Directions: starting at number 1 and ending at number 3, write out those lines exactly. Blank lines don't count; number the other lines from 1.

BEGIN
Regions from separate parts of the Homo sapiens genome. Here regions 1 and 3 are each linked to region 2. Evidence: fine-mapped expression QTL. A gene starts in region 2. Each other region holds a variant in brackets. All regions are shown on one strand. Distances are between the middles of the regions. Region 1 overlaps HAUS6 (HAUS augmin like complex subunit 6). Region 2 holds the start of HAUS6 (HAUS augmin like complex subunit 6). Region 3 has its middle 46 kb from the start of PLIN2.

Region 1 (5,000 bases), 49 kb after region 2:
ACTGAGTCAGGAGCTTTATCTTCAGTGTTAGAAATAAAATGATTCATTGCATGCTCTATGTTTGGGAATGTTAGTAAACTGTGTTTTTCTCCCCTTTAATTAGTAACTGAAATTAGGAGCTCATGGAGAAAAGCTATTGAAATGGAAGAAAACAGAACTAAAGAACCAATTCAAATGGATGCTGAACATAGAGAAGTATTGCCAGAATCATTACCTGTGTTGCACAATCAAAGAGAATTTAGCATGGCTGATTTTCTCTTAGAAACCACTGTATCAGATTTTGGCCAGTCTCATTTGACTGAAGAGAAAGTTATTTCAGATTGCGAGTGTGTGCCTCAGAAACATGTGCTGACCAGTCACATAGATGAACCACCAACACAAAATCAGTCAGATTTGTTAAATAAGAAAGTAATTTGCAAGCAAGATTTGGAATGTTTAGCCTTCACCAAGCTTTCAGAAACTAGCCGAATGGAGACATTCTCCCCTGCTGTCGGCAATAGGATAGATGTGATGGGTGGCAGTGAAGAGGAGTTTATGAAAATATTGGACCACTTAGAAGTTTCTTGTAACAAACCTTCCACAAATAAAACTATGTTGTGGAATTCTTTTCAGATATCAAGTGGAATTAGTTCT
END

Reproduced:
Regions from separate parts of the Homo sapiens genome. Here regions 1 and 3 are each linked to region 2. Evidence: fine-mapped expression QTL. A gene starts in region 2. Each other region holds a variant in brackets. All regions are shown on one strand. Distances are between the middles of the regions. Region 1 overlaps HAUS6 (HAUS augmin like complex subunit 6). Region 2 holds the start of HAUS6 (HAUS augmin like complex subunit 6). Region 3 has its middle 46 kb from the start of PLIN2.

Region 1 (5,000 bases), 49 kb after region 2:
ACTGAGTCAGGAGCTTTATCTTCAGTGTTAGAAATAAAATGATTCATTGCATGCTCTATGTTTGGGAATGTTAGTAAACTGTGTTTTTCTCCCCTTTAATTAGTAACTGAAATTAGGAGCTCATGGAGAAAAGCTATTGAAATGGAAGAAAACAGAACTAAAGAACCAATTCAAATGGATGCTGAACATAGAGAAGTATTGCCAGAATCATTACCTGTGTTGCACAATCAAAGAGAATTTAGCATGGCTGATTTTCTCTTAGAAACCACTGTATCAGATTTTGGCCAGTCTCATTTGACTGAAGAGAAAGTTATTTCAGATTGCGAGTGTGTGCCTCAGAAACATGTGCTGACCAGTCACATAGATGAACCACCAACACAAAATCAGTCAGATTTGTTAAATAAGAAAGTAATTTGCAAGCAAGATTTGGAATGTTTAGCCTTCACCAAGCTTTCAGAAACTAGCCGAATGGAGACATTCTCCCCTGCTGTCGGCAATAGGATAGATGTGATGGGTGGCAGTGAAGAGGAGTTTATGAAAATATTGGACCACTTAGAAGTTTCTTGTAACAAACCTTCCACAAATAAAACTATGTTGTGGAATTCTTTTCAGATATCAAGTGGAATTAGTTCT